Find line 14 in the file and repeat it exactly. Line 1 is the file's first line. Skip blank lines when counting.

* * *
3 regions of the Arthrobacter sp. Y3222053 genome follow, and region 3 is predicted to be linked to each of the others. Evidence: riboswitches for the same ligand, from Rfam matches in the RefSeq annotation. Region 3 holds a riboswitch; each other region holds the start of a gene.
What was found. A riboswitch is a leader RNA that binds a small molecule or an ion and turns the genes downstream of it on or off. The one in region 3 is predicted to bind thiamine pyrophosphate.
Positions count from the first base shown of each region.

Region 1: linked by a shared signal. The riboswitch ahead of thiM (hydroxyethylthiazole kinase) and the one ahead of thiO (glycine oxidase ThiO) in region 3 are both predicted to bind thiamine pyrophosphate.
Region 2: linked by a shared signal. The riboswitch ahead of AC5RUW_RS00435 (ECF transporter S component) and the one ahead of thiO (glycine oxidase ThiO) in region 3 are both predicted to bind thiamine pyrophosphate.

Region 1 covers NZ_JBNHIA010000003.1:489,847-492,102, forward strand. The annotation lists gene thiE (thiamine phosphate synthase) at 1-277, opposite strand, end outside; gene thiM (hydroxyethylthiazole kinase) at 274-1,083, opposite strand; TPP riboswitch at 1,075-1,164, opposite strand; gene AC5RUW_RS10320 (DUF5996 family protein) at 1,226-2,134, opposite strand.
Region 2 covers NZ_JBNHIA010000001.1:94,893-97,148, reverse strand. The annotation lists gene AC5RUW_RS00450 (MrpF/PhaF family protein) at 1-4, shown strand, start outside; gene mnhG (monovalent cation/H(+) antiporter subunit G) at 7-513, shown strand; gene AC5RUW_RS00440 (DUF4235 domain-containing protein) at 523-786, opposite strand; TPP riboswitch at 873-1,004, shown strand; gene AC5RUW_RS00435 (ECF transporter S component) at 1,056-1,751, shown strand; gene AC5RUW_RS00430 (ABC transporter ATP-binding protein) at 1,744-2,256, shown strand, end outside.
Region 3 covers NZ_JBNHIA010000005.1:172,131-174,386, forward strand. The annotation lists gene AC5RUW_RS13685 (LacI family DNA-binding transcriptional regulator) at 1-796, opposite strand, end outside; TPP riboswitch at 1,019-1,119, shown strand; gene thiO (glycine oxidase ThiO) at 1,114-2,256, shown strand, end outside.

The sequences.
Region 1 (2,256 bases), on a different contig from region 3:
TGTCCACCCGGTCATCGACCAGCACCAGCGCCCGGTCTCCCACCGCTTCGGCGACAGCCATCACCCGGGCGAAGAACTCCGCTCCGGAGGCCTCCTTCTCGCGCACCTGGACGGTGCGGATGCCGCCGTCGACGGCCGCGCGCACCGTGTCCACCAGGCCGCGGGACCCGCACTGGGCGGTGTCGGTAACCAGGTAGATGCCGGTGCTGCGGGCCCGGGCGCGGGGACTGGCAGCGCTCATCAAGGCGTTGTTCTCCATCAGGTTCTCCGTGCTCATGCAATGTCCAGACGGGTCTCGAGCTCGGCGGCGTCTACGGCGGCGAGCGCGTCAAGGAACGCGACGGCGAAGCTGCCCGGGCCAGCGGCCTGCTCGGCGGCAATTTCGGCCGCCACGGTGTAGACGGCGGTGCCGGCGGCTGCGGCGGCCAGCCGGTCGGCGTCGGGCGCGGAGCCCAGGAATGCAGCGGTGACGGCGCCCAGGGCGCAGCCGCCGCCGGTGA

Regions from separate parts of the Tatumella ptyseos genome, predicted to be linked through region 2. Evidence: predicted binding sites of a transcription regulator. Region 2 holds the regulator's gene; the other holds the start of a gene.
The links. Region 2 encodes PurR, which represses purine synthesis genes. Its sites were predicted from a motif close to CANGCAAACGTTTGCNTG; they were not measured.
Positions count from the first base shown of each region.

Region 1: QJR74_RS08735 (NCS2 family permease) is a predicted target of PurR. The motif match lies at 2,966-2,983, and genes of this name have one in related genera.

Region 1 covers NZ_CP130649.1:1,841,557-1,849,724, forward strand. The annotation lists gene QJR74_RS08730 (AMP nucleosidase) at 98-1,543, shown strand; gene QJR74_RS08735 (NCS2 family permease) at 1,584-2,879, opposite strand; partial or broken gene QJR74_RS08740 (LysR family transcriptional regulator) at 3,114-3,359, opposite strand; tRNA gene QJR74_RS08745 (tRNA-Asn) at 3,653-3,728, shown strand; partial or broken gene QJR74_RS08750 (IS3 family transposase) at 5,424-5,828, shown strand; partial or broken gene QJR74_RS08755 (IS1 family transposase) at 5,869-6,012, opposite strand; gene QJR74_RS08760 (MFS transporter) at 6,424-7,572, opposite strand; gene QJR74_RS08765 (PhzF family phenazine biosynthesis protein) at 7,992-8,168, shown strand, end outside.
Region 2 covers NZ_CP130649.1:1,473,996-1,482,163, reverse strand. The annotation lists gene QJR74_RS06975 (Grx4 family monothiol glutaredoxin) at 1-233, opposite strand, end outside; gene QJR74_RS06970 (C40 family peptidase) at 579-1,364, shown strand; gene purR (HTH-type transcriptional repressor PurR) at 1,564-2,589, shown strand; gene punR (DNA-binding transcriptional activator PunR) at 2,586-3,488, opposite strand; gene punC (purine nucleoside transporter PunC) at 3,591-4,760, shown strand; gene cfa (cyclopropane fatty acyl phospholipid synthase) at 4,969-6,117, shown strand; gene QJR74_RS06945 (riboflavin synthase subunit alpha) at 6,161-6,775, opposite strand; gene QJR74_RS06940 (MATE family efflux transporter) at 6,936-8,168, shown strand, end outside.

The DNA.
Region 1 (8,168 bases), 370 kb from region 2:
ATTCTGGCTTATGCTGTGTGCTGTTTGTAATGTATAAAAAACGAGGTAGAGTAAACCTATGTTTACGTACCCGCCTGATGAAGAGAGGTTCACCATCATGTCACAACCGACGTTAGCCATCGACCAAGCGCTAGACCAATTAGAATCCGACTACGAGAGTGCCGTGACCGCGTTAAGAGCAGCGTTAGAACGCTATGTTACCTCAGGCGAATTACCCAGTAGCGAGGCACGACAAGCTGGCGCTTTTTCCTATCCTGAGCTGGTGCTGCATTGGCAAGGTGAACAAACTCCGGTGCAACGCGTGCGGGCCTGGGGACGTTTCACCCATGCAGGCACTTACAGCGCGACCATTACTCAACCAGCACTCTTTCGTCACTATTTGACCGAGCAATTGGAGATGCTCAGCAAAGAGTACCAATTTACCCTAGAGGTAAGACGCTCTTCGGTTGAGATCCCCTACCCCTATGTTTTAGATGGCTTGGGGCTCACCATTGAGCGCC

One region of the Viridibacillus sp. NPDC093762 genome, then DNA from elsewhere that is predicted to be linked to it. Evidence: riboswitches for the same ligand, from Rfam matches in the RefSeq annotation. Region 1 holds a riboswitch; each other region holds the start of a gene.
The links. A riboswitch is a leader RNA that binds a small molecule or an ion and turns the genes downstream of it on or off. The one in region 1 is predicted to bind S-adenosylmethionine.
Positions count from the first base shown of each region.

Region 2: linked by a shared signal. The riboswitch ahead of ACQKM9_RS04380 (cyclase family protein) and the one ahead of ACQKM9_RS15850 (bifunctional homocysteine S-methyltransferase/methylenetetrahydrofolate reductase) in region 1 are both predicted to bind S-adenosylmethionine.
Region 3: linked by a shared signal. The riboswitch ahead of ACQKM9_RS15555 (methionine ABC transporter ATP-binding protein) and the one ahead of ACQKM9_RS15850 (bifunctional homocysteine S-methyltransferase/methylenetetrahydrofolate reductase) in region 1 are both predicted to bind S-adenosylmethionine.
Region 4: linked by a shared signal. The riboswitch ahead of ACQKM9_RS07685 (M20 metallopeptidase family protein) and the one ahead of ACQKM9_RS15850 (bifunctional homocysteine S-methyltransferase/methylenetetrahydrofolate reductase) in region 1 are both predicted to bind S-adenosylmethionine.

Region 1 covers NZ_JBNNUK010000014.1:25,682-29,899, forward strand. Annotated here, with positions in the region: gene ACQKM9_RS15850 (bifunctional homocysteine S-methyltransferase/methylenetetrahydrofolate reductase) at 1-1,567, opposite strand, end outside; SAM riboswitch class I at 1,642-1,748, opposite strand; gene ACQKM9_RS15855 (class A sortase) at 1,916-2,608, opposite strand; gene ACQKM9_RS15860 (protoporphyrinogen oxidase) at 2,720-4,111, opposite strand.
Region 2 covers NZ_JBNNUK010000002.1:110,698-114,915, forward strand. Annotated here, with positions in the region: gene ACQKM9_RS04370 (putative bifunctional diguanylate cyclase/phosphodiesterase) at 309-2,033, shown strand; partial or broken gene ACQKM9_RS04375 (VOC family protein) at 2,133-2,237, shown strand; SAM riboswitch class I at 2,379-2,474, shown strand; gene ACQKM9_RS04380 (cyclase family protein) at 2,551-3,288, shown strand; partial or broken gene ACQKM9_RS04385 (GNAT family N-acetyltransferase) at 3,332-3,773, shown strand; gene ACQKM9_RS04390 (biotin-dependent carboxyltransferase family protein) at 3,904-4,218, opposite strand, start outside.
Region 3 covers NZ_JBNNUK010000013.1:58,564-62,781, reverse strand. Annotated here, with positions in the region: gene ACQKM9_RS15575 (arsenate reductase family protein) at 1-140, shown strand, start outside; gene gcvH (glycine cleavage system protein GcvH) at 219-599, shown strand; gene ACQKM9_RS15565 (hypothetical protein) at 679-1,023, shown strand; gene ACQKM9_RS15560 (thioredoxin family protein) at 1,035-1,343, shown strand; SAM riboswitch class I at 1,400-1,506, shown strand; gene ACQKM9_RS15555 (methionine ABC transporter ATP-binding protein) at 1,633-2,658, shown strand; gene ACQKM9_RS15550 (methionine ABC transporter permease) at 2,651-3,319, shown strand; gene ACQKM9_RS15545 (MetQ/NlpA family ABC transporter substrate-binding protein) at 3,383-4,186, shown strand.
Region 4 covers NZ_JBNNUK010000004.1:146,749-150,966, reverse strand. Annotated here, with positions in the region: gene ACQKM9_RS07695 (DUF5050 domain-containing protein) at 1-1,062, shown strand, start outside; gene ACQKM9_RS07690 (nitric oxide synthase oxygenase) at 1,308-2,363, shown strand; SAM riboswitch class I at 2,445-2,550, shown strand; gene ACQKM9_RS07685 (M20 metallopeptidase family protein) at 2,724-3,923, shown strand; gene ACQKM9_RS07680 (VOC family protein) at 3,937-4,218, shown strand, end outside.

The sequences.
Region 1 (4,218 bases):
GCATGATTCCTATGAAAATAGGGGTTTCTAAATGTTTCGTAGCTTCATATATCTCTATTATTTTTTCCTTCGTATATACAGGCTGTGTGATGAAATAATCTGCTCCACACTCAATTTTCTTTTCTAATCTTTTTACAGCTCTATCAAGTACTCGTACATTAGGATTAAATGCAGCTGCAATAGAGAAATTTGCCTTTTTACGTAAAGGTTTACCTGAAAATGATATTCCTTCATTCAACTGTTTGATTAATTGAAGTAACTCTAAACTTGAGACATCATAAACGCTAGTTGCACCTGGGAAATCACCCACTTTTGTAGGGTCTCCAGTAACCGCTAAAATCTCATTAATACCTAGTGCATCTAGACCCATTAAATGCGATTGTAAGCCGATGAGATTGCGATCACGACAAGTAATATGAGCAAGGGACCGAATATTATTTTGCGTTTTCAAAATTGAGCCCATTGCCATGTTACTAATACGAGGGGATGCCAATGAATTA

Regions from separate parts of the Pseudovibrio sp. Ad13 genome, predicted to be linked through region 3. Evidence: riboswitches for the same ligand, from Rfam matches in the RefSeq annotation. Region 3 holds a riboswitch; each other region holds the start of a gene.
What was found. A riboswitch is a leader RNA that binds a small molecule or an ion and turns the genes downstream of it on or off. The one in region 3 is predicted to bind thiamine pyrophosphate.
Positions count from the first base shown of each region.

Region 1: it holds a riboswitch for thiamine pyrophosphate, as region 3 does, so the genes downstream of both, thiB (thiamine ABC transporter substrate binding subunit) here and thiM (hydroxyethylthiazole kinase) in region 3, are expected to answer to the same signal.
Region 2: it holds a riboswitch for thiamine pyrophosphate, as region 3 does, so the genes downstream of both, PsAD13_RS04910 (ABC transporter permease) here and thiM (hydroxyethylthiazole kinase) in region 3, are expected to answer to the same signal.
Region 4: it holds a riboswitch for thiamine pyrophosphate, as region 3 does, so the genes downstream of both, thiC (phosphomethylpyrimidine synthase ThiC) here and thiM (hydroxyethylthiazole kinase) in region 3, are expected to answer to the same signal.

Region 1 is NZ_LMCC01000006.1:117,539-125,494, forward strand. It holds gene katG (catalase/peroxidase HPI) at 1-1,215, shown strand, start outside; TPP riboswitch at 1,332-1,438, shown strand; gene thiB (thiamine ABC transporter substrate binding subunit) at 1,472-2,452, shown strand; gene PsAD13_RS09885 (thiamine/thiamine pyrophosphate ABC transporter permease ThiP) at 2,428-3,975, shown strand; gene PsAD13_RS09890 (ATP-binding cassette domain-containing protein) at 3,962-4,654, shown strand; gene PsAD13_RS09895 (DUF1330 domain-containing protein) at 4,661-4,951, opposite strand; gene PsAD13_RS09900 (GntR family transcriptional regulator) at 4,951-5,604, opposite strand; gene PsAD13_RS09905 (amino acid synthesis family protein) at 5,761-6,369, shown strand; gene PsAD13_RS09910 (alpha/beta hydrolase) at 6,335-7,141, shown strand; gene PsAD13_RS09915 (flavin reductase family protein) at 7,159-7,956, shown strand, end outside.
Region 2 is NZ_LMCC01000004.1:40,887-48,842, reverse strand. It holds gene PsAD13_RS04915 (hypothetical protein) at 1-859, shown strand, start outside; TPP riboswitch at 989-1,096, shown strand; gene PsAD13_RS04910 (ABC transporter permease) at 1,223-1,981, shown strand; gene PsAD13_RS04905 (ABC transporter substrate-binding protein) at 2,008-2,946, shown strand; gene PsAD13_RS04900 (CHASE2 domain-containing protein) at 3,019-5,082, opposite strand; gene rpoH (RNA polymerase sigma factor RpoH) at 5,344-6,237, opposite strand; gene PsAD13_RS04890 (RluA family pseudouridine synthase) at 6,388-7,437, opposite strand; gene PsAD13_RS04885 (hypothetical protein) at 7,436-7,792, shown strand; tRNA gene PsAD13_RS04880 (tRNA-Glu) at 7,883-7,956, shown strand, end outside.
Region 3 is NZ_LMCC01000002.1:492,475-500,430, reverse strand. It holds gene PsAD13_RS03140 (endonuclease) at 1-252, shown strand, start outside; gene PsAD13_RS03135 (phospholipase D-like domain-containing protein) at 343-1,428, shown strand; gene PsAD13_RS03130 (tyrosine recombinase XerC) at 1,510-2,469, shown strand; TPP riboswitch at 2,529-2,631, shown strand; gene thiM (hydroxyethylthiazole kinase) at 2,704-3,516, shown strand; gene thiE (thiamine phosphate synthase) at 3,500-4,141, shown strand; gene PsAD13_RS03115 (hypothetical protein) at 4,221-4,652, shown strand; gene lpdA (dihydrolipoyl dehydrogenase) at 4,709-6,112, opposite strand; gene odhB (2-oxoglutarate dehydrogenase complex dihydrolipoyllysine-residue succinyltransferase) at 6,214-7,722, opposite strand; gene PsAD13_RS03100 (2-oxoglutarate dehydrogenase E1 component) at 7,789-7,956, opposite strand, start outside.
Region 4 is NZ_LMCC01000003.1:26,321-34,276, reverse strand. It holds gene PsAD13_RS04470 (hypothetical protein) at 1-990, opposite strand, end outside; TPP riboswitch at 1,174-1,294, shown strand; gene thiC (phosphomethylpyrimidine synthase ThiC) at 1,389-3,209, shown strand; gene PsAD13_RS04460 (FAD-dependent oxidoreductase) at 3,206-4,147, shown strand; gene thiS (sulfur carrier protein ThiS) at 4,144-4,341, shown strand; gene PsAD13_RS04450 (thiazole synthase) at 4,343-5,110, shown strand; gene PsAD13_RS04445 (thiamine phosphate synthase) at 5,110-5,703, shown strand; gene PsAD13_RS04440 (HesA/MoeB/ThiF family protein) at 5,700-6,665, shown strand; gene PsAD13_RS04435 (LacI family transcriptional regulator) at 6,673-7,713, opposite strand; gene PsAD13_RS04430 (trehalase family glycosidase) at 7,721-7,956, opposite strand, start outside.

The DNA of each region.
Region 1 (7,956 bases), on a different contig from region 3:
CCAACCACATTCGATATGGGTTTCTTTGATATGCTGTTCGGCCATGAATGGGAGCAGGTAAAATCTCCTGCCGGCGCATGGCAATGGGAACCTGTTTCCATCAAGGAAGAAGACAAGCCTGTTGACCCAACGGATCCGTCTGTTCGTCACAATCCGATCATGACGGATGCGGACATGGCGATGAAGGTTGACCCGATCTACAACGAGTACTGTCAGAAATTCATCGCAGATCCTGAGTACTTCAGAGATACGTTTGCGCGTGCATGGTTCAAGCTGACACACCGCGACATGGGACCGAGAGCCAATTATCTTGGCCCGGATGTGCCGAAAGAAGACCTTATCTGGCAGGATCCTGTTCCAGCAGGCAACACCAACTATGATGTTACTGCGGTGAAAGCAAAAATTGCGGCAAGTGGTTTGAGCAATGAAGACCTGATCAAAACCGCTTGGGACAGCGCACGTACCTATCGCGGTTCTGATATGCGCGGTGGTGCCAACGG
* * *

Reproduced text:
Positions count from the first base shown of each region.